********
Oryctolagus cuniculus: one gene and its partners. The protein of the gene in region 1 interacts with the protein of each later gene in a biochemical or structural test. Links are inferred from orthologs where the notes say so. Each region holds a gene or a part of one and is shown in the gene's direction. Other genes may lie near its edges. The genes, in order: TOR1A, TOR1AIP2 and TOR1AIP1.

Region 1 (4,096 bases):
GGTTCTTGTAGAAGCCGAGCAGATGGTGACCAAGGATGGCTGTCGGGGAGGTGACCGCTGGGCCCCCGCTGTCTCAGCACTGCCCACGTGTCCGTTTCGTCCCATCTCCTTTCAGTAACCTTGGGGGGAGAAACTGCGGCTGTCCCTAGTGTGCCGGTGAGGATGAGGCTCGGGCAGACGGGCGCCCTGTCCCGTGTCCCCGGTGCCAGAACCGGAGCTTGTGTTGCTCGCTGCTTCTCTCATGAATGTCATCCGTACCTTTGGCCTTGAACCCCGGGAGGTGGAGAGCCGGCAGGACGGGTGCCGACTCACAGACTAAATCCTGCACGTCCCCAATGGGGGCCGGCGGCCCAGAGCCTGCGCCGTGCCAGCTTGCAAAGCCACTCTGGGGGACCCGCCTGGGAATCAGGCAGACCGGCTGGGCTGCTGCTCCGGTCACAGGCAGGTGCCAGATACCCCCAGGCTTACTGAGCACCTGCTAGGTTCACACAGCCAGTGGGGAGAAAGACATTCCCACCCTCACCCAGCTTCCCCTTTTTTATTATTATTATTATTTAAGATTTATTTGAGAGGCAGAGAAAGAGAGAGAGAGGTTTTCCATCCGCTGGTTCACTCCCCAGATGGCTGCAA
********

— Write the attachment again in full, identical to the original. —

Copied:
Oryctolagus cuniculus: one gene and its partners. The protein of the gene in region 1 interacts with the protein of each later gene in a biochemical or structural test. Links are inferred from orthologs where the notes say so. Each region holds a gene or a part of one and is shown in the gene's direction. Other genes may lie near its edges. The genes, in order: TOR1A, TOR1AIP2 and TOR1AIP1.

Region 1 (4,096 bases):
GGTTCTTGTAGAAGCCGAGCAGATGGTGACCAAGGATGGCTGTCGGGGAGGTGACCGCTGGGCCCCCGCTGTCTCAGCACTGCCCACGTGTCCGTTTCGTCCCATCTCCTTTCAGTAACCTTGGGGGGAGAAACTGCGGCTGTCCCTAGTGTGCCGGTGAGGATGAGGCTCGGGCAGACGGGCGCCCTGTCCCGTGTCCCCGGTGCCAGAACCGGAGCTTGTGTTGCTCGCTGCTTCTCTCATGAATGTCATCCGTACCTTTGGCCTTGAACCCCGGGAGGTGGAGAGCCGGCAGGACGGGTGCCGACTCACAGACTAAATCCTGCACGTCCCCAATGGGGGCCGGCGGCCCAGAGCCTGCGCCGTGCCAGCTTGCAAAGCCACTCTGGGGGACCCGCCTGGGAATCAGGCAGACCGGCTGGGCTGCTGCTCCGGTCACAGGCAGGTGCCAGATACCCCCAGGCTTACTGAGCACCTGCTAGGTTCACACAGCCAGTGGGGAGAAAGACATTCCCACCCTCACCCAGCTTCCCCTTTTTTATTATTATTATTATTTAAGATTTATTTGAGAGGCAGAGAAAGAGAGAGAGAGGTTTTCCATCCGCTGGTTCACTCCCCAGATGGCTGCAA